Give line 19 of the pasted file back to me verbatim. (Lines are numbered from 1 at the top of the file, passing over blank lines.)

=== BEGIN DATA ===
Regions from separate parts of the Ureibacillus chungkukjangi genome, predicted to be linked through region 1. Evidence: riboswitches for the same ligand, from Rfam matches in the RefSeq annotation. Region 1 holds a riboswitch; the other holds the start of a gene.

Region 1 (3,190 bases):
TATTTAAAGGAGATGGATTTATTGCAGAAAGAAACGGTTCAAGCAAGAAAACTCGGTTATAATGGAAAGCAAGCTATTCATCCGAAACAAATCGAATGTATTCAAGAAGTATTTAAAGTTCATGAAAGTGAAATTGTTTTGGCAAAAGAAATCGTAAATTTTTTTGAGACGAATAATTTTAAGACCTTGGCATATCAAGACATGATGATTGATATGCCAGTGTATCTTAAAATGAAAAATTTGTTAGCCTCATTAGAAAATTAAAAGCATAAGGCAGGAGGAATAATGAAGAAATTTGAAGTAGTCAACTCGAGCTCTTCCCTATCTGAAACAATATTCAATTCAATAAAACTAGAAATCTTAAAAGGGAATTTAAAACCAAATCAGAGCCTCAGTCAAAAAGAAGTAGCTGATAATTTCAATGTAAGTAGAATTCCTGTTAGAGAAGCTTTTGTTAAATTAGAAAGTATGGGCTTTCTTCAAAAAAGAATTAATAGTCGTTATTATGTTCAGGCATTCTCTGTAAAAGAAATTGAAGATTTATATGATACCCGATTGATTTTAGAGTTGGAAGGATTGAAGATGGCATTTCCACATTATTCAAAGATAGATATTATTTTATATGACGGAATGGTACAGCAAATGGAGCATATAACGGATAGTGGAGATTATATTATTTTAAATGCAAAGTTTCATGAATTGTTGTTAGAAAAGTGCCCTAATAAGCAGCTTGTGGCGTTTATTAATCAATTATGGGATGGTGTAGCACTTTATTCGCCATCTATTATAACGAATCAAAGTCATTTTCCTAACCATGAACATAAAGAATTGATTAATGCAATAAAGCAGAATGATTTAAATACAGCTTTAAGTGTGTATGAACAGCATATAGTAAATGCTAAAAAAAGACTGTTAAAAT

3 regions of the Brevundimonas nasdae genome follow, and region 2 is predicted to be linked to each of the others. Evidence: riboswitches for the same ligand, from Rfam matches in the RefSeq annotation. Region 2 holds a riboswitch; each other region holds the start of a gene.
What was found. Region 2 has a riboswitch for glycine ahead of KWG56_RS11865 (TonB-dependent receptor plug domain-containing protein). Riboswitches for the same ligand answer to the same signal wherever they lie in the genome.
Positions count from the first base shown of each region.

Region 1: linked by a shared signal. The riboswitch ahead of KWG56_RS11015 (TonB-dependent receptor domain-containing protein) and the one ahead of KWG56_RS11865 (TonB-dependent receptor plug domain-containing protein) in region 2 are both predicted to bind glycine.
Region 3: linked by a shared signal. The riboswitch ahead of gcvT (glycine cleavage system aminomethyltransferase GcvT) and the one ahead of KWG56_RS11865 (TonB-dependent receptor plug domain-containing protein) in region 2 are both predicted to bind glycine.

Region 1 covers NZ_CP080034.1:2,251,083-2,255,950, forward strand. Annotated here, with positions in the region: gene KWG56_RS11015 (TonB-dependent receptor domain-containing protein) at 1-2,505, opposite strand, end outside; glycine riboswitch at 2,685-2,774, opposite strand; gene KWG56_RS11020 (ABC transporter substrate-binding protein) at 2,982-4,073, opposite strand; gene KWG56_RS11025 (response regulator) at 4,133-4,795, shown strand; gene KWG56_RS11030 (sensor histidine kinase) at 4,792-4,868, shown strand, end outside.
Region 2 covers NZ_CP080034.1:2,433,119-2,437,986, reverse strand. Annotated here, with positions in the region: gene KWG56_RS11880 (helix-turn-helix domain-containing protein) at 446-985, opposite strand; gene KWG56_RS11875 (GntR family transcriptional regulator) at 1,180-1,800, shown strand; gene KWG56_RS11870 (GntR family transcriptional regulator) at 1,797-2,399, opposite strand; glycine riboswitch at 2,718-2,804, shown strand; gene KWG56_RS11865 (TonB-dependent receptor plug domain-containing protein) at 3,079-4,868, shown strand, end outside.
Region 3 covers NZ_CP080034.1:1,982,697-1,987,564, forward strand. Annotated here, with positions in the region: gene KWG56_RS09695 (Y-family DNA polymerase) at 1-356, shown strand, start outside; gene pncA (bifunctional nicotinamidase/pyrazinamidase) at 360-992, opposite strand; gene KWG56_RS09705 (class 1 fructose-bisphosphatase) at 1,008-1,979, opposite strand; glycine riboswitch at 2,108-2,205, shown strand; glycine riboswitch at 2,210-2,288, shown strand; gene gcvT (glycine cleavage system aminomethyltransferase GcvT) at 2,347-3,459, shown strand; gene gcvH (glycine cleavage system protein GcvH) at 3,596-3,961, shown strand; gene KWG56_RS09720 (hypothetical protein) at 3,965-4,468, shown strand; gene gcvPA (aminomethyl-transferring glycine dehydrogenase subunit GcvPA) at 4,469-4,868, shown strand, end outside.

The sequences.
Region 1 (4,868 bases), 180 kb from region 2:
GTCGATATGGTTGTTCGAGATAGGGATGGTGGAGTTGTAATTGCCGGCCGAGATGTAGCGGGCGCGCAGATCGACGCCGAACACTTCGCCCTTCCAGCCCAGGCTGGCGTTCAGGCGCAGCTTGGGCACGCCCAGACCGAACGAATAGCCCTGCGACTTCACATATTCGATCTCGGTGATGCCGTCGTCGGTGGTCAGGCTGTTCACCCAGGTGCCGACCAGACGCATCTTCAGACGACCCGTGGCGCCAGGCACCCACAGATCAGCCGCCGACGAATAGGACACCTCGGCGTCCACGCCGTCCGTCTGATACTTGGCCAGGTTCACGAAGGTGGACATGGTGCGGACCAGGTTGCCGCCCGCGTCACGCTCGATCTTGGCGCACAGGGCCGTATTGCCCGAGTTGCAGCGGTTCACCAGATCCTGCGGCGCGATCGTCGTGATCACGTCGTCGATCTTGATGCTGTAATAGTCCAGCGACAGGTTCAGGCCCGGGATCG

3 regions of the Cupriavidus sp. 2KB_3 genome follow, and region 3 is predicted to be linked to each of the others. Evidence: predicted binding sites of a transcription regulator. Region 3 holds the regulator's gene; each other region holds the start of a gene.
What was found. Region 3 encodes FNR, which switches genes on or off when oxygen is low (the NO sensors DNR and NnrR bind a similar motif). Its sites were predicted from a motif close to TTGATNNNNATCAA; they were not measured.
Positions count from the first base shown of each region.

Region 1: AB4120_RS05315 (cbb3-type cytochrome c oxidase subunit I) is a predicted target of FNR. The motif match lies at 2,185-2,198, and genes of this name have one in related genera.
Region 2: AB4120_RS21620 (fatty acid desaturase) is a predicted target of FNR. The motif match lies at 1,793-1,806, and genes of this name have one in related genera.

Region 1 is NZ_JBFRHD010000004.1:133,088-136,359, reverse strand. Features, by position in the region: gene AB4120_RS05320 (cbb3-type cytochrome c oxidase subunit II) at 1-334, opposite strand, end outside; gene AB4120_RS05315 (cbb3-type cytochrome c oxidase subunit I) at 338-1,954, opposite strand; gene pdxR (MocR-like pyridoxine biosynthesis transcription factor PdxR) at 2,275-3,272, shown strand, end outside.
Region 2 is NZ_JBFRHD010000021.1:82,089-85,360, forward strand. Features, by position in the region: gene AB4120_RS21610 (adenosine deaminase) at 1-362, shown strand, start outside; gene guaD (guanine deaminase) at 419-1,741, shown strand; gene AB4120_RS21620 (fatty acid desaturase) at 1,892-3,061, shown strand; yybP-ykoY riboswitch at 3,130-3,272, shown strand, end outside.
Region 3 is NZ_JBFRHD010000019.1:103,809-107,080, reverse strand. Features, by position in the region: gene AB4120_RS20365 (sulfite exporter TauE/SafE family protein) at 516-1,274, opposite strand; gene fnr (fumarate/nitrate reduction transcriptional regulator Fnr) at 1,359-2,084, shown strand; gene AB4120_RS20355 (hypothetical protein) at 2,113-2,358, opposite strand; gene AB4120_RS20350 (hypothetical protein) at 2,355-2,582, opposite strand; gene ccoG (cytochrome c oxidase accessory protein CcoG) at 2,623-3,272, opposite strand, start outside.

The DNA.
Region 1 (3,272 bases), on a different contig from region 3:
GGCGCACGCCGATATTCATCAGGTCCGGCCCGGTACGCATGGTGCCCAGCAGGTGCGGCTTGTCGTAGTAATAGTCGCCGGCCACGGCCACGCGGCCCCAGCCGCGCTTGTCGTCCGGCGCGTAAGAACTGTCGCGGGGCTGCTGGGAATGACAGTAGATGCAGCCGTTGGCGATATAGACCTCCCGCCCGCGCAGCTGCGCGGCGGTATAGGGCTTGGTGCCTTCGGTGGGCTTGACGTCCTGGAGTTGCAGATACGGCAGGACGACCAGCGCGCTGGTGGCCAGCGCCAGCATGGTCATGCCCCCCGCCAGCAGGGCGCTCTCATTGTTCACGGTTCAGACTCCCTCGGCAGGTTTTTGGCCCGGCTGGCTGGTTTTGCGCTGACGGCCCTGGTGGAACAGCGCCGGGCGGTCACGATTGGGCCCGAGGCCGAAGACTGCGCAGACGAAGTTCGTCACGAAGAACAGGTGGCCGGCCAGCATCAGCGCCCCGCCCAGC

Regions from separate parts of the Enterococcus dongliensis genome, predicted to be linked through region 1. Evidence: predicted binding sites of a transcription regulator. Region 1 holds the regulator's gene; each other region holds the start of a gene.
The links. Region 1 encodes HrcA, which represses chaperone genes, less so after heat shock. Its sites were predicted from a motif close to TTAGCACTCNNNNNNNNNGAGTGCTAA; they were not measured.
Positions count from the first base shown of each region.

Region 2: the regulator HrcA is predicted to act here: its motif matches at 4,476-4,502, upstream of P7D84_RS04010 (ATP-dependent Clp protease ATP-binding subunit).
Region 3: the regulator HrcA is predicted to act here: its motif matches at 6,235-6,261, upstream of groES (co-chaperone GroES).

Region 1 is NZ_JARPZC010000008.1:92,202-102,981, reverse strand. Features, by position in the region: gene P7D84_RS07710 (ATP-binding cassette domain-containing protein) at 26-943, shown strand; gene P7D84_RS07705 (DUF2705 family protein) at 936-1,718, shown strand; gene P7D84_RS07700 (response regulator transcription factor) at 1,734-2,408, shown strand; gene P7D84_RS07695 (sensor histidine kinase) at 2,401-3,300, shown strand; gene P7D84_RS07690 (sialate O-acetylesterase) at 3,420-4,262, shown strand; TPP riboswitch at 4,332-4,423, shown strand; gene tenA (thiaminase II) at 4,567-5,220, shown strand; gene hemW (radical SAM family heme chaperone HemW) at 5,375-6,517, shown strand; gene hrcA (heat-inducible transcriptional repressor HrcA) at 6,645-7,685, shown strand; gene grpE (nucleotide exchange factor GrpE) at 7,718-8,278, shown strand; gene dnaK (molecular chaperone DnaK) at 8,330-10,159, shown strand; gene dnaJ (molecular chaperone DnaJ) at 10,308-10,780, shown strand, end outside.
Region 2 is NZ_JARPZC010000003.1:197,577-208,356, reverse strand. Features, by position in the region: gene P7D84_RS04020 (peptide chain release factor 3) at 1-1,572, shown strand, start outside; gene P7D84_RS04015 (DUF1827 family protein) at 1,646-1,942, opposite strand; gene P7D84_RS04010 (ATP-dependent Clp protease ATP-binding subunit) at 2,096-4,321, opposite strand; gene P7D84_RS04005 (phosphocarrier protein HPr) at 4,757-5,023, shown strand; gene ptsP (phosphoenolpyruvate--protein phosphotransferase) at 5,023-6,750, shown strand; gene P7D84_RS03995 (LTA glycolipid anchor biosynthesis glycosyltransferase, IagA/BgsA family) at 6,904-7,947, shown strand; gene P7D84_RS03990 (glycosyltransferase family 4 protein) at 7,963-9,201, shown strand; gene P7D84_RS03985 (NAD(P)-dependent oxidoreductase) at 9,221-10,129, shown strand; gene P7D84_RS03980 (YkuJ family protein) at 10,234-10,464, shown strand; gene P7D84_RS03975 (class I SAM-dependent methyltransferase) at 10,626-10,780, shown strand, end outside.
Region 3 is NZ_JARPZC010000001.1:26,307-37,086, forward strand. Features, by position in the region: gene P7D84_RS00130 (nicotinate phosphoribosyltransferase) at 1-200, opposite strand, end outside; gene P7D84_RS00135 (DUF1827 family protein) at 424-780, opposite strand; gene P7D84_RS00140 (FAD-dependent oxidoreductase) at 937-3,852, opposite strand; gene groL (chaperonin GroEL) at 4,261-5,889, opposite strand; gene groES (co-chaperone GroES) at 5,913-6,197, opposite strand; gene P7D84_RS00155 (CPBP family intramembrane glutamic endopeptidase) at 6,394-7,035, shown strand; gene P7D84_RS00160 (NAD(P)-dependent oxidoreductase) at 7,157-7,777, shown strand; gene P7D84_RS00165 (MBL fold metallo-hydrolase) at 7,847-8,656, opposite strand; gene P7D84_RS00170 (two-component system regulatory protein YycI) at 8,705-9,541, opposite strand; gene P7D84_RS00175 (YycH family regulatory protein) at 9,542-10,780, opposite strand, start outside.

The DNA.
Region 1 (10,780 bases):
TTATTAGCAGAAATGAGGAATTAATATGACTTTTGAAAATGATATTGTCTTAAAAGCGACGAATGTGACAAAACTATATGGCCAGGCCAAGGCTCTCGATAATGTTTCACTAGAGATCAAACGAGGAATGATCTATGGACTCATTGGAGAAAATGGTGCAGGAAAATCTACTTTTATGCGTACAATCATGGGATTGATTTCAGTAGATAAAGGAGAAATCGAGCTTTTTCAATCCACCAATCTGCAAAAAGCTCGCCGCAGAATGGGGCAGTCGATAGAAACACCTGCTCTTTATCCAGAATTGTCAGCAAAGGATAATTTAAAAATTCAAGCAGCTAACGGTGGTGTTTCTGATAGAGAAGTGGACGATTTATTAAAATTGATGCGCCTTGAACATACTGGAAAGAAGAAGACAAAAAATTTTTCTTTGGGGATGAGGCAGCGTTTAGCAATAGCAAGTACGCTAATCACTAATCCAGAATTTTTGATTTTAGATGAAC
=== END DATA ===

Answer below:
Region 2: AB4120_RS21620 (fatty acid desaturase) is a predicted target of FNR. The motif match lies at 1,793-1,806, and genes of this name have one in related genera.